5. #5

    Re: What are those ports for ??

    One more time someone misreads nmap output !
    Everything is 100% all right.
    If you DENY access to a port it means there will be no packets sent back to the scanning host. Normally a closed port replies to a TCP scan with a TCP packet with RST flag set. You want this behaviour use REJECT instead of DENY. nmap is intelligent enough to identify a port as filtered when no packets come back from it, but host is surely up (eg. replied to a ping probe or sent an RST packet from any other port).
    Ports marked as filtered are closed.

    I recommend # man nmap before using.

  6. #6
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    Re: What are those ports for ??


    One more time someone misreads nmap output !
    That why I asked, right??
    Everything is 100% all right.
    That's definitely a good thing to hear ....
    If you DENY access to a port it means there will be no packets sent back to the scanning host. Normally a closed port replies to a TCP scan with a TCP packet with RST flag set.
    So the basic idea is that if the scanner received reset, then it's closed. Otherwise, it's open ??

    You want this behaviour use REJECT instead of DENY.
    What would a DROP would do? Would thins also create FILTERED PORT??

    nmap is intelligent enough to identify a port as filtered when no packets come back from it, but host is surely up (eg. replied to a ping probe or sent an RST packet from any other port).
    That's why Nmap is so popular.
    Ports marked as filtered are closed.
    That's what I wanted to know. Thank you.
    I recommend # man nmap before using.
    I did but still there is so much $hit to learn ..... ;D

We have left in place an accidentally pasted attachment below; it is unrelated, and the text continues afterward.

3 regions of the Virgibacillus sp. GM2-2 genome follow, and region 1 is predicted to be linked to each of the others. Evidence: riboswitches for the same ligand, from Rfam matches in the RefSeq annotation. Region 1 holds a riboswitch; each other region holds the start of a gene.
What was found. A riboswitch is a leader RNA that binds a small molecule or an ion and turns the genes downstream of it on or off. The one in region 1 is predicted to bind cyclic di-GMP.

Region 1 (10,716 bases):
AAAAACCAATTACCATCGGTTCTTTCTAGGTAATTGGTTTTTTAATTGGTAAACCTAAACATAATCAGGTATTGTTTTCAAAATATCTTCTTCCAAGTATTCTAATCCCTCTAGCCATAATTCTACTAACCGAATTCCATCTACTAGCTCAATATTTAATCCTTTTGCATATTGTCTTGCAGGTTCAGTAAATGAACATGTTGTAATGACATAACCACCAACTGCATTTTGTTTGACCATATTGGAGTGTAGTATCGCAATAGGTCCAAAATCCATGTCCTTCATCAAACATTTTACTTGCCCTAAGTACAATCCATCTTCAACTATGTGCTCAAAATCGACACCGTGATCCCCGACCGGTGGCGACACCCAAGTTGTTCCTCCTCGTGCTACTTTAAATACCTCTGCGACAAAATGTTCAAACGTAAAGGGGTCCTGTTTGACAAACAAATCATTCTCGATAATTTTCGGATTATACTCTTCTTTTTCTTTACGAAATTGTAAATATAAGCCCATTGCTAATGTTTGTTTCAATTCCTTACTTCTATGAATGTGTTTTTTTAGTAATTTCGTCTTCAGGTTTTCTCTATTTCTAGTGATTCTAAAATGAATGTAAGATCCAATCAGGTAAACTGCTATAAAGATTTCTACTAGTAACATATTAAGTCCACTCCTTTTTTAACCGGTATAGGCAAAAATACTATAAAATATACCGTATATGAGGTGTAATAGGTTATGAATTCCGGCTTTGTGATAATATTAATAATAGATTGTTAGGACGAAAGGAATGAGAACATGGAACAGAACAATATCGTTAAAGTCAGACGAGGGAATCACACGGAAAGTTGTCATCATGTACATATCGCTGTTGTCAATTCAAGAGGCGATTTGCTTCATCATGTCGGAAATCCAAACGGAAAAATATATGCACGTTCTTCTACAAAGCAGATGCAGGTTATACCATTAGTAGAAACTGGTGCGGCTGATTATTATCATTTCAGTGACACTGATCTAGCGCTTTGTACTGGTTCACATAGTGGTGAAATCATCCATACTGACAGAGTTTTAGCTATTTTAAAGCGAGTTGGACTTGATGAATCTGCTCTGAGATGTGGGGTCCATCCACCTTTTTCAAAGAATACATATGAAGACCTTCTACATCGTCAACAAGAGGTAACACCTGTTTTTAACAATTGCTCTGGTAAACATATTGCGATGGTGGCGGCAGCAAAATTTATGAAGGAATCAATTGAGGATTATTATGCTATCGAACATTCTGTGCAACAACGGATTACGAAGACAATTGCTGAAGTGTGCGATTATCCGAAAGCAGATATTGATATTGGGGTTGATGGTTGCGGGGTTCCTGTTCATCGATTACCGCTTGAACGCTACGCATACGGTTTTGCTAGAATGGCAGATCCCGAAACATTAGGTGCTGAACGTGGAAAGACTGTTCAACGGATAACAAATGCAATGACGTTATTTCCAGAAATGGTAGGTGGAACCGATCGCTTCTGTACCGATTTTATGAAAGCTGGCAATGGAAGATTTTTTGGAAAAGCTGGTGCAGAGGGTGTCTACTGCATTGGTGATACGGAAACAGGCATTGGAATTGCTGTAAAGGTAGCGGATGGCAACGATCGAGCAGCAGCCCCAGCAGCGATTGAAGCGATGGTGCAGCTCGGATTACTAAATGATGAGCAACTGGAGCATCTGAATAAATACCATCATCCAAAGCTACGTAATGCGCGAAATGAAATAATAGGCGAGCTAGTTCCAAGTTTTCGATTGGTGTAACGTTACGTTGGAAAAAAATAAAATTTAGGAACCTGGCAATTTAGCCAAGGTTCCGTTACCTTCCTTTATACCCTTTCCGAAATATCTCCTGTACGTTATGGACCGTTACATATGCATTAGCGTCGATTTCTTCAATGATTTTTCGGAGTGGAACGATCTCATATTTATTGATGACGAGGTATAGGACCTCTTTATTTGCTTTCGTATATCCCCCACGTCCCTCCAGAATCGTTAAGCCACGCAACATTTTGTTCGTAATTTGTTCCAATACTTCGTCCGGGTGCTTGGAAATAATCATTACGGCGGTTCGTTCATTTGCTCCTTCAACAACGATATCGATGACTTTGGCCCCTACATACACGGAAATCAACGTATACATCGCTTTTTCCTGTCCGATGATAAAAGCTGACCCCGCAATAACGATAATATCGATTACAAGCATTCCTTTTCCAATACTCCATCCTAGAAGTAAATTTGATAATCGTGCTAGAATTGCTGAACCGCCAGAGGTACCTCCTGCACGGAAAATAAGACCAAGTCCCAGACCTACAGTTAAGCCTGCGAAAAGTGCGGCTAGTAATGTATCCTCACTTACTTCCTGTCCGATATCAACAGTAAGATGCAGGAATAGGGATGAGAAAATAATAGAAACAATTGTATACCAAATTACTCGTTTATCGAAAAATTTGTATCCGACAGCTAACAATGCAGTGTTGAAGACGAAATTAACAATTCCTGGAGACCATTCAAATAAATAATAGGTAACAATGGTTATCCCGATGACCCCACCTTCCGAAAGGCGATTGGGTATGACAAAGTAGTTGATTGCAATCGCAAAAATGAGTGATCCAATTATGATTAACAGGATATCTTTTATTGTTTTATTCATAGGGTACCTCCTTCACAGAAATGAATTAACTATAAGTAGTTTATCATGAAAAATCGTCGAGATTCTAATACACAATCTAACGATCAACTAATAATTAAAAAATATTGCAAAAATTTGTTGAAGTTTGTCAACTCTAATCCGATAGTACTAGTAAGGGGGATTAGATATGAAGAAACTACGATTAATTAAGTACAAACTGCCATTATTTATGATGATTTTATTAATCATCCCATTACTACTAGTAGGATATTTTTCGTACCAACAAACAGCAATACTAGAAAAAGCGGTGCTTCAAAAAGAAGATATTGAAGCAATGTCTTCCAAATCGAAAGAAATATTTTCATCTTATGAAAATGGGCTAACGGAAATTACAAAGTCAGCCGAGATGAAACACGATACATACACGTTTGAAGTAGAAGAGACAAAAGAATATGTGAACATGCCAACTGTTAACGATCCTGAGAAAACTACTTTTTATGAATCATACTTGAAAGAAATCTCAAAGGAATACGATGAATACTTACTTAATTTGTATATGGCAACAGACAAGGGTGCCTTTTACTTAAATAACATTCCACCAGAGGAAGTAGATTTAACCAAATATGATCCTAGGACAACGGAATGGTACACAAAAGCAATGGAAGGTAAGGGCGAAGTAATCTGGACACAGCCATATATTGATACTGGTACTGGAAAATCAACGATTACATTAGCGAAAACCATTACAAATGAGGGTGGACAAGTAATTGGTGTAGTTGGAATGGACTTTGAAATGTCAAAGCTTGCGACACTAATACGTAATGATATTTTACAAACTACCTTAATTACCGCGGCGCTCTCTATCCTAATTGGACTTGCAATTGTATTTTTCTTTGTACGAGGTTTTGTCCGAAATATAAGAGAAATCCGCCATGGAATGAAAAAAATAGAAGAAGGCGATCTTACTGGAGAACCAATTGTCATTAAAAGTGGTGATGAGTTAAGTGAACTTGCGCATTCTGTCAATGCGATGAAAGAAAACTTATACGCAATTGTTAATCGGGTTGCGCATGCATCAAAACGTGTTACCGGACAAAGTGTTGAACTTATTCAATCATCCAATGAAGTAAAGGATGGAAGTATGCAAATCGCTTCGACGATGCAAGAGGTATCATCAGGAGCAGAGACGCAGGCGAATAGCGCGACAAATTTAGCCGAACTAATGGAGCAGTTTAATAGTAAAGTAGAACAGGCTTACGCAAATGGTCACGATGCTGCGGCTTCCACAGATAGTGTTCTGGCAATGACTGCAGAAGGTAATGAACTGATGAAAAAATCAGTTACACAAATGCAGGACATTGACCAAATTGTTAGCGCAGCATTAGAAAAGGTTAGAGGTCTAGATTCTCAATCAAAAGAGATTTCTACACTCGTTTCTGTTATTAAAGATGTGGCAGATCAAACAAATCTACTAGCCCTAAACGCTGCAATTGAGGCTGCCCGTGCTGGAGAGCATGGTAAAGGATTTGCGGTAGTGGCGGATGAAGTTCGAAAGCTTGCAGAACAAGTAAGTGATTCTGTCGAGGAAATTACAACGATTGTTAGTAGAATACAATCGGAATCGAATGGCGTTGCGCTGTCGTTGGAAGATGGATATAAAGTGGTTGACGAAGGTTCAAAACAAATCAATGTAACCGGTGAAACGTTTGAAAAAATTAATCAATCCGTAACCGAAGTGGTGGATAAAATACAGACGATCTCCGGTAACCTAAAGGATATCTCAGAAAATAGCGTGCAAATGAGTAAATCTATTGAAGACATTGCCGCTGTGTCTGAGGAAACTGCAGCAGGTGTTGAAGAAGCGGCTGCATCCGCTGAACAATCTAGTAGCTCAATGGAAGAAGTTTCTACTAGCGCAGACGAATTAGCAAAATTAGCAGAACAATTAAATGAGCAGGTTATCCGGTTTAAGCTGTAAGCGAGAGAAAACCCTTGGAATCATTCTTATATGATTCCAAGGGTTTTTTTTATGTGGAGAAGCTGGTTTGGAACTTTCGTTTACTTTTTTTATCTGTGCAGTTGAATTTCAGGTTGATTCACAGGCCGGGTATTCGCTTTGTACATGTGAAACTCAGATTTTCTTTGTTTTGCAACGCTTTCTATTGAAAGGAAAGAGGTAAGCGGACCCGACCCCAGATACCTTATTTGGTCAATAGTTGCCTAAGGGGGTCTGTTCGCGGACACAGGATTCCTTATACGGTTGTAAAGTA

7. #7

    Re: What are those ports for ??



    So the basic idea is that if the scanner received reset, then it's closed. Otherwise, it's open ??
    When the protocol used is TCP (it's different for UDP !):
    If the scanner received a packet with RST flag set (and correct sequence numbers) then the port is closed.
    If the scanner received a packet with SYN and ACK flags set (and ...) then the port is open.
    If the scanner didn't receive anything back then it doesn't know whether the port is open or closed, assumes existence of a packet filter and marks the port as filtered, therefore unreachable.
    If the scanner received a packet with any other combination of flags or bad sequence numbers, then it's utterly confused (in fact I have no idea what nmap does in such situation).


    What would a DROP would do? Would thins also create FILTERED PORT??
    DROP is IPTables equivalent of DENY - a TCP port would show up as filtered.

    hth

  8. #8
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    Re: What are those ports for ??


    Great information andrzej. Appreciated.

    I now know why those ports show up as filtered. Since I use pmfirewall, the author included those ports rules in the rules set. When I disabled them ( by commenting out temporarily ), the filtered ports disappeared.

    Great ... Thanks again... both of you.